Extremophiles

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extremophiles panspermia microbes bacteria archaeans origin of lifeAn extremophile (from Latin extremus meaning "extreme" and Greek philiā (φιλία) meaning "love") is an organism that thrives in and even may require physically or geochemically extreme conditions that are detrimental to the majority of life on Earth.

Most known extremophiles are microbes. The domain Archaea contains renowned examples, but extremophiles are present in numerous and diverse genetic lineages of both bacteria and archaeans. Furthermore, it is erroneous to use the term extremophile to encompass all archaeans, as some are mesophilic. Neither are all extremophiles unicellular; protostome animals found in similar environments include the Pompeii worm, the psychrophilic Grylloblattodea (insects), Antarctic krill (a crustacean), and the "water bear".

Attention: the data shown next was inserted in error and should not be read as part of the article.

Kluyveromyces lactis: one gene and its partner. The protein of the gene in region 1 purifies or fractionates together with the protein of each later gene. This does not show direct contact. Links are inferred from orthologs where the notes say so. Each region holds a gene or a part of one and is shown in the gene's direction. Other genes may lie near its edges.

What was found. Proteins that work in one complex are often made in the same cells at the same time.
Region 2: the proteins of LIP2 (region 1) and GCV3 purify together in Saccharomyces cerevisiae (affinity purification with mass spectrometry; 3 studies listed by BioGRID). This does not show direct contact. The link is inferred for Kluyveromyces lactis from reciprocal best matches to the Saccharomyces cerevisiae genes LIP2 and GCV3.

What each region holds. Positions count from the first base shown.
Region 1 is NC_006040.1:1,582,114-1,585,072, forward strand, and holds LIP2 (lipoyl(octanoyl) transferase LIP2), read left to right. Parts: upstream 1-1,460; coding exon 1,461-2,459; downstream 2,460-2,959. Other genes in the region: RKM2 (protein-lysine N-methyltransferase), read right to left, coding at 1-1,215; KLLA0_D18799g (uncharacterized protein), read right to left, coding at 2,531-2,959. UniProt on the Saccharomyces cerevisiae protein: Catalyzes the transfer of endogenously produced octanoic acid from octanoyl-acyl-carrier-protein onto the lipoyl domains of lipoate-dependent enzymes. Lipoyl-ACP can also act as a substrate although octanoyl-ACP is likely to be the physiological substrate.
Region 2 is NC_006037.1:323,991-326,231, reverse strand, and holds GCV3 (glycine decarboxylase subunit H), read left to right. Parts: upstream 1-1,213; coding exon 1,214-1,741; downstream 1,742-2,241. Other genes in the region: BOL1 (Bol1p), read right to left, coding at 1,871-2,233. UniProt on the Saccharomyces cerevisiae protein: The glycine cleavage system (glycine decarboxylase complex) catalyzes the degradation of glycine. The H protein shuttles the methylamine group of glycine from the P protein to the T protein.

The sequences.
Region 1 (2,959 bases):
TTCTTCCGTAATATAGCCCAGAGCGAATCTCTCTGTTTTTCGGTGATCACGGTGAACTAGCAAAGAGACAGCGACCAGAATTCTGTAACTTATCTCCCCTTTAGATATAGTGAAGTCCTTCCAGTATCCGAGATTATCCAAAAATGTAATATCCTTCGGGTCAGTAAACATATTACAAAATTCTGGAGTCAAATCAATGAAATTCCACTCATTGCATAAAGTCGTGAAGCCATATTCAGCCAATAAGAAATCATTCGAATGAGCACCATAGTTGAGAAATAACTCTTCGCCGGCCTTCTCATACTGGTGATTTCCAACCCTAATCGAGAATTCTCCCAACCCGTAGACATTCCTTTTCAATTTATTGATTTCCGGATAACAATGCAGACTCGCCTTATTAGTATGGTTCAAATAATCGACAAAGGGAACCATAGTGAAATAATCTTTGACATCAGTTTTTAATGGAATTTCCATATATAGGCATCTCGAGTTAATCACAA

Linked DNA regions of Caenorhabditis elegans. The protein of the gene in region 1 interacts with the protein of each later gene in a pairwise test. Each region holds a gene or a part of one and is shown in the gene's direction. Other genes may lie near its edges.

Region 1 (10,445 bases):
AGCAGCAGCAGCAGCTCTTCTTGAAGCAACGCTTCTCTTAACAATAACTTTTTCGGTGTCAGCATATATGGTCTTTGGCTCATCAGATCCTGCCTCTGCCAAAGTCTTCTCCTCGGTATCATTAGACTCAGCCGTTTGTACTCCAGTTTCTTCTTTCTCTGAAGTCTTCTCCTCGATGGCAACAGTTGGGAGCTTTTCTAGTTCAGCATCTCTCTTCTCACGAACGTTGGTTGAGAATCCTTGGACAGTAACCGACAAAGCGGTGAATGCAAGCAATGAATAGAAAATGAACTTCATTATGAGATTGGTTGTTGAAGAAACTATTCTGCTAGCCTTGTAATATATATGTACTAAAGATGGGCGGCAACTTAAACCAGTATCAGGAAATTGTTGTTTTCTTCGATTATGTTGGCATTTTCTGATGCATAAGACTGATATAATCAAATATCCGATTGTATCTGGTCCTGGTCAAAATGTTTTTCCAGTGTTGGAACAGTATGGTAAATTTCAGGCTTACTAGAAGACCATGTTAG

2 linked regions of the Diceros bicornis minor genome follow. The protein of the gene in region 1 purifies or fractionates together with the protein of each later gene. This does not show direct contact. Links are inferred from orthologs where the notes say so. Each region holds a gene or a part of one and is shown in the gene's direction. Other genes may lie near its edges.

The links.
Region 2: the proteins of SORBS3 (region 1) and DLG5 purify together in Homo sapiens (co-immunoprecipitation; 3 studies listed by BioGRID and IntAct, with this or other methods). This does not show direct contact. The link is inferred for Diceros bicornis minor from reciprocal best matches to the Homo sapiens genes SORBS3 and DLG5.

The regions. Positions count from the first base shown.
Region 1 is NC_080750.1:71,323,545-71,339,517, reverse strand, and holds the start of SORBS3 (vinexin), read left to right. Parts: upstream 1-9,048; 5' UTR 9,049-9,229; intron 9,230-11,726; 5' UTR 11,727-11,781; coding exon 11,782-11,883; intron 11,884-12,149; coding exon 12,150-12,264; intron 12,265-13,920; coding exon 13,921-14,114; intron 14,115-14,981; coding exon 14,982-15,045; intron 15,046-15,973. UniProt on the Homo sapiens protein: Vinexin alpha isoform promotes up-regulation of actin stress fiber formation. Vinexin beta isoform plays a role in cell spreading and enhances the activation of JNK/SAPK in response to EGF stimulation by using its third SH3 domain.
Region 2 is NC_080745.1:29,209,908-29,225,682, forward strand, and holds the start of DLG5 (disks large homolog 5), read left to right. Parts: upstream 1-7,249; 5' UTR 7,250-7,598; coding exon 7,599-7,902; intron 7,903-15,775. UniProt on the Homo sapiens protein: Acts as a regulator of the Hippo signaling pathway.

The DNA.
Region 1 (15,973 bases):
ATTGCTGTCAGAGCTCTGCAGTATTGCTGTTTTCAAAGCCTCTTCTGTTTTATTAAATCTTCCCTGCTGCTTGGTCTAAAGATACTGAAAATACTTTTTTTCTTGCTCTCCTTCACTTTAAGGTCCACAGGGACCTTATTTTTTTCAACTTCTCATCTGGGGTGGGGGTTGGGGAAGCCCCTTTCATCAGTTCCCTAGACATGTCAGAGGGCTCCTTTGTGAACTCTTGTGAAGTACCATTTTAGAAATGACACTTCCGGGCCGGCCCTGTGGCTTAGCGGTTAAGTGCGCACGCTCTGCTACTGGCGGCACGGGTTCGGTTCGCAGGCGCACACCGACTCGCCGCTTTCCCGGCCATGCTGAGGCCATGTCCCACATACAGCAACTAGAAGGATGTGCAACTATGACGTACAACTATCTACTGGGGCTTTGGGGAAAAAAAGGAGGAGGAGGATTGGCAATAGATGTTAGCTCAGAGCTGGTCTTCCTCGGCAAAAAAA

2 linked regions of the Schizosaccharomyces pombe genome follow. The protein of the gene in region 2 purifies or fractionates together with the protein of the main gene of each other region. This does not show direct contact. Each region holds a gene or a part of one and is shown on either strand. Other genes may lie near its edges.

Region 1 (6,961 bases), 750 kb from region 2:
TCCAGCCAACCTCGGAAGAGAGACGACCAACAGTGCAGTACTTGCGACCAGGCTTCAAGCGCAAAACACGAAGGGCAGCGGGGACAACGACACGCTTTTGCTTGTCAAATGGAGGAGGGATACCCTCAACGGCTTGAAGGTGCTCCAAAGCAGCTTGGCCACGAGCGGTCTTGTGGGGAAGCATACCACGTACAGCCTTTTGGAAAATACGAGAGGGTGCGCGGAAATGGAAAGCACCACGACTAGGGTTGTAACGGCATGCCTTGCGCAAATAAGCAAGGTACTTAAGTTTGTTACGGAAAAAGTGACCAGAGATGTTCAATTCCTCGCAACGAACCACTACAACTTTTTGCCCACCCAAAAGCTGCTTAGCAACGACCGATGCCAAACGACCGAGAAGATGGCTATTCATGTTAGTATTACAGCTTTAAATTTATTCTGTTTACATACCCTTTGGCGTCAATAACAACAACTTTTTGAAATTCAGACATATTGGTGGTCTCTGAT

There are many different classes of extremophiles, each corresponding to the way its environmental niche differs from mesophilic conditions. These classifications are not exclusive. Many extremophiles fall under multiple categories. For example, organisms living inside hot rocks deep under Earth's surface are both thermophilic and barophilic.

Extremophiles and Panspermia

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panspermia astrobiologists extremophiles origin of life planetsSome astrobiologists are concerned with forming theories, such as panspermia, about the distribution, nature, and origin of life in the Universe. Microbial ecologists, astronomers, planetary scientists, geochemists, philosophers, and explorers cooperate constructively to guide the search for life on other planets. Astrobiologists are particularly interested in studying extremophiles, as many organisms of this type are capable of surviving in environments similar to those known to exist on other planets. For example, Mars may have regions in its deep subsurface permafrost that could harbor endolith communities. The subsurface water ocean of Jupiter's moon Europa may harbor life, especially at hypothesized hydrothermal vents at the ocean floor.

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